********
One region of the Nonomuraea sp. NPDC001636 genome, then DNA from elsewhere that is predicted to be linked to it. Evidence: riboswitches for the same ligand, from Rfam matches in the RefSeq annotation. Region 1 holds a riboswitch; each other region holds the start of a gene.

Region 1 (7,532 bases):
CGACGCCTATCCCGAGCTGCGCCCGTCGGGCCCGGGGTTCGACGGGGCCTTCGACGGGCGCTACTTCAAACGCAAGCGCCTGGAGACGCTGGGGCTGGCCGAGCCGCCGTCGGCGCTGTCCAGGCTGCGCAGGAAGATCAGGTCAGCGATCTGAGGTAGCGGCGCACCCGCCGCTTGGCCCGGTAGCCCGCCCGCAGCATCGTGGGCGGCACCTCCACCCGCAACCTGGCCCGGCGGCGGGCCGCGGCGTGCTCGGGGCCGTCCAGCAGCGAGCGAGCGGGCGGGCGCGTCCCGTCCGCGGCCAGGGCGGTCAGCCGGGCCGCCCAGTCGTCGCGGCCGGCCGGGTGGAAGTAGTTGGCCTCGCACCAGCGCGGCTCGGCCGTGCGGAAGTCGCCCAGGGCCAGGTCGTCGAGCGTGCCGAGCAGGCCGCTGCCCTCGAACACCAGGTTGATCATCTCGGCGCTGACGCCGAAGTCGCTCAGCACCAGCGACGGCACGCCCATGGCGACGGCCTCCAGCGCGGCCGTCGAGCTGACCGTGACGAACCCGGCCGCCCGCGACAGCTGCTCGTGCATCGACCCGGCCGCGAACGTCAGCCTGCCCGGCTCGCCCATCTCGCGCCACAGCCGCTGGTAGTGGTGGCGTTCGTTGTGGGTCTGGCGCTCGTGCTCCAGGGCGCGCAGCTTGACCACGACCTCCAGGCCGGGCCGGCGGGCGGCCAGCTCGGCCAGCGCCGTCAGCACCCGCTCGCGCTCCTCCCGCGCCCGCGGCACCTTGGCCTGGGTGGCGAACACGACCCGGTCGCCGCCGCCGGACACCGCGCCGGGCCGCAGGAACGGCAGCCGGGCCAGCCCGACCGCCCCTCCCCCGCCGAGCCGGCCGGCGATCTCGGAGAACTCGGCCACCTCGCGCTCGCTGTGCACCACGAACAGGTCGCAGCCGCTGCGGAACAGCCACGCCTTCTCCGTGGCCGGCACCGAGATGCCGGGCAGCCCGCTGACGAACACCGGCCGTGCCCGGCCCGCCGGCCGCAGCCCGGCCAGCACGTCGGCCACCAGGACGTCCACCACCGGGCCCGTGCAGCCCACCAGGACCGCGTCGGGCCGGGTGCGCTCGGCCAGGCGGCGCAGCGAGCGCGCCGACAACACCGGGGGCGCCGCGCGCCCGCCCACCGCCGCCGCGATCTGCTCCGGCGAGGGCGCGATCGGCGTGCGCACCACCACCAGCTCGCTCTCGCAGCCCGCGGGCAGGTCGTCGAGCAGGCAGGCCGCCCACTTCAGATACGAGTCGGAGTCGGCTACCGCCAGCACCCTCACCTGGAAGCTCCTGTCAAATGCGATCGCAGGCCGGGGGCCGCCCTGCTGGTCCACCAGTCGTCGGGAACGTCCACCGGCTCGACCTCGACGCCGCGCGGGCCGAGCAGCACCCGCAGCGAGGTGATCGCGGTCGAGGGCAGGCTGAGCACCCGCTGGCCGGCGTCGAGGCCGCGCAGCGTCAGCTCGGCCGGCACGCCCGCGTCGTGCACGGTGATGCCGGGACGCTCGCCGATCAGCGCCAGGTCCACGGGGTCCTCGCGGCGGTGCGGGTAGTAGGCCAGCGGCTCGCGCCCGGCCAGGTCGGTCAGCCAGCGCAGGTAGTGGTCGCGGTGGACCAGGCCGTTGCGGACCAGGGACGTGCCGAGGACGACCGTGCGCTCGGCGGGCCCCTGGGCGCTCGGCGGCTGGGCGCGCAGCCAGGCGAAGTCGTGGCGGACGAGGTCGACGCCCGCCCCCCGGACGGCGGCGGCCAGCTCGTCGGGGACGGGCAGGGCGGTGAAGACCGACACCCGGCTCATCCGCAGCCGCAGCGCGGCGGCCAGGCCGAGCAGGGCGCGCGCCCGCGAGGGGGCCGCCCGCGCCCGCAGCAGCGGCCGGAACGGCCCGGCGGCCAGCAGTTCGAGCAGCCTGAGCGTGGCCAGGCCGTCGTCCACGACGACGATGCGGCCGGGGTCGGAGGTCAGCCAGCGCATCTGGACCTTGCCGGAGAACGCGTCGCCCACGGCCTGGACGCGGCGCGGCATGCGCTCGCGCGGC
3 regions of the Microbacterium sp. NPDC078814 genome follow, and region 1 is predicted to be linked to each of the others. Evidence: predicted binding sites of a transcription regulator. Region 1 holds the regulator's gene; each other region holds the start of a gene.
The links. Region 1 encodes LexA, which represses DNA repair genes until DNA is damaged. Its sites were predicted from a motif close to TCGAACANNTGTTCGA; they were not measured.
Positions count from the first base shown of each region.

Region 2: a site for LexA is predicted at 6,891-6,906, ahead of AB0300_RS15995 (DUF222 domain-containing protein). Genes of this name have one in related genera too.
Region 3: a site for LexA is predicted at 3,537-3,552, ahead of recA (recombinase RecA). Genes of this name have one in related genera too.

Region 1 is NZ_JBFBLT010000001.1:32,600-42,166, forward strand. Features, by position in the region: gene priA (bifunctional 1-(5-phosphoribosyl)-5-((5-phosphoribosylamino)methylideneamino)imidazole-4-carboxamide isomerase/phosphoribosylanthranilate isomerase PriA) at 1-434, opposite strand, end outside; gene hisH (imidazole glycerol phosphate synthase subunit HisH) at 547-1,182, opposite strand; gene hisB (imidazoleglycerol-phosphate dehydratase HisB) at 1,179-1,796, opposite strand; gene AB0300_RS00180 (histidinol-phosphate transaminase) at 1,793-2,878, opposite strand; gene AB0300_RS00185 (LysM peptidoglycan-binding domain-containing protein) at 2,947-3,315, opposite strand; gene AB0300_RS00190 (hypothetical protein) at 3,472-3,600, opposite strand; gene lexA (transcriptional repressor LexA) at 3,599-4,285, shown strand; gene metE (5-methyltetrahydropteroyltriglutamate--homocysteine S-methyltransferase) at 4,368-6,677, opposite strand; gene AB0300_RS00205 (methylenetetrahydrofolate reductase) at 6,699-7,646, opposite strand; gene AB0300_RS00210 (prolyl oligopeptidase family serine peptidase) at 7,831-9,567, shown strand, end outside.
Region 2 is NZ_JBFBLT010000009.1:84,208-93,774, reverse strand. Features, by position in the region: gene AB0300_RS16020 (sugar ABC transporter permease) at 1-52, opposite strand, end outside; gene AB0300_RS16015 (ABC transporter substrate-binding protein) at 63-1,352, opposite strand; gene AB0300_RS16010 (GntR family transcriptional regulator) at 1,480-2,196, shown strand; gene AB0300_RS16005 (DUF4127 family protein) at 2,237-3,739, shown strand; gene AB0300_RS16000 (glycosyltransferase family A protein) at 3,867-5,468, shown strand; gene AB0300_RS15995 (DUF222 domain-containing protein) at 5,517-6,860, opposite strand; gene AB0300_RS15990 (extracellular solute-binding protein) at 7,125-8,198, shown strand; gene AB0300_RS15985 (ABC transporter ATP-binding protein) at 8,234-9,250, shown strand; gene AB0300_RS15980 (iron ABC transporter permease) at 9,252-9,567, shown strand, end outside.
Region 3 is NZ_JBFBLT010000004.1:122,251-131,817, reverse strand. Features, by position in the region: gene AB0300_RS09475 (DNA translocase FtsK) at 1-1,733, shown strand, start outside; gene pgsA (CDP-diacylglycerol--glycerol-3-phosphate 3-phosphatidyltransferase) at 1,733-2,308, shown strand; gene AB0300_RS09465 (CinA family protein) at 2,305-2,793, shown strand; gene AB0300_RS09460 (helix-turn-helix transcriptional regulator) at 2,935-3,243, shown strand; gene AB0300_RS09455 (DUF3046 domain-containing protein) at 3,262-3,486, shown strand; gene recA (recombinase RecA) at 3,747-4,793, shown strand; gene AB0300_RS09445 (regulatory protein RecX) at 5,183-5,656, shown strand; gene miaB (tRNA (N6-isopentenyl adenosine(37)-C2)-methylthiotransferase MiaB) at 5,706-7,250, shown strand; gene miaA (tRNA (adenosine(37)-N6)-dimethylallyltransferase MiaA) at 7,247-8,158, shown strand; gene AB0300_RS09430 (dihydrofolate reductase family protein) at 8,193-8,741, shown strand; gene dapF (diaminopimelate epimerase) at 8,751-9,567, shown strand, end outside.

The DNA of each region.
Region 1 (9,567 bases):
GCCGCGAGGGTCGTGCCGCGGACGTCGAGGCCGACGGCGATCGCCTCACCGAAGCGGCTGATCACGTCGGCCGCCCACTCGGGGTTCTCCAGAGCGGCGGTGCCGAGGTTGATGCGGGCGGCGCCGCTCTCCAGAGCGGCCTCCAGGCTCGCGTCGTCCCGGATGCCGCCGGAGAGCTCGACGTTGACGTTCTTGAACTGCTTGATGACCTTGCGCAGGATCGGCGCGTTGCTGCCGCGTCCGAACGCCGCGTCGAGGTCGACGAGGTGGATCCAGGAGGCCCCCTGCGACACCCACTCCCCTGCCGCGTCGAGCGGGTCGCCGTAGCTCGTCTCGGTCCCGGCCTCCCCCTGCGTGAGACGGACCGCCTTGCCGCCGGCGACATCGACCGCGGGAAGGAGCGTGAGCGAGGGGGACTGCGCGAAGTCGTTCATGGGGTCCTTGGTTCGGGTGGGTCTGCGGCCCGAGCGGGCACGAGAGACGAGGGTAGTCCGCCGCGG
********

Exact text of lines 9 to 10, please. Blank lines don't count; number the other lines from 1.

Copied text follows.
Region 1 is NZ_JBFBLT010000001.1:32,600-42,166, forward strand. Features, by position in the region: gene priA (bifunctional 1-(5-phosphoribosyl)-5-((5-phosphoribosylamino)methylideneamino)imidazole-4-carboxamide isomerase/phosphoribosylanthranilate isomerase PriA) at 1-434, opposite strand, end outside; gene hisH (imidazole glycerol phosphate synthase subunit HisH) at 547-1,182, opposite strand; gene hisB (imidazoleglycerol-phosphate dehydratase HisB) at 1,179-1,796, opposite strand; gene AB0300_RS00180 (histidinol-phosphate transaminase) at 1,793-2,878, opposite strand; gene AB0300_RS00185 (LysM peptidoglycan-binding domain-containing protein) at 2,947-3,315, opposite strand; gene AB0300_RS00190 (hypothetical protein) at 3,472-3,600, opposite strand; gene lexA (transcriptional repressor LexA) at 3,599-4,285, shown strand; gene metE (5-methyltetrahydropteroyltriglutamate--homocysteine S-methyltransferase) at 4,368-6,677, opposite strand; gene AB0300_RS00205 (methylenetetrahydrofolate reductase) at 6,699-7,646, opposite strand; gene AB0300_RS00210 (prolyl oligopeptidase family serine peptidase) at 7,831-9,567, shown strand, end outside.
Region 2 is NZ_JBFBLT010000009.1:84,208-93,774, reverse strand. Features, by position in the region: gene AB0300_RS16020 (sugar ABC transporter permease) at 1-52, opposite strand, end outside; gene AB0300_RS16015 (ABC transporter substrate-binding protein) at 63-1,352, opposite strand; gene AB0300_RS16010 (GntR family transcriptional regulator) at 1,480-2,196, shown strand; gene AB0300_RS16005 (DUF4127 family protein) at 2,237-3,739, shown strand; gene AB0300_RS16000 (glycosyltransferase family A protein) at 3,867-5,468, shown strand; gene AB0300_RS15995 (DUF222 domain-containing protein) at 5,517-6,860, opposite strand; gene AB0300_RS15990 (extracellular solute-binding protein) at 7,125-8,198, shown strand; gene AB0300_RS15985 (ABC transporter ATP-binding protein) at 8,234-9,250, shown strand; gene AB0300_RS15980 (iron ABC transporter permease) at 9,252-9,567, shown strand, end outside.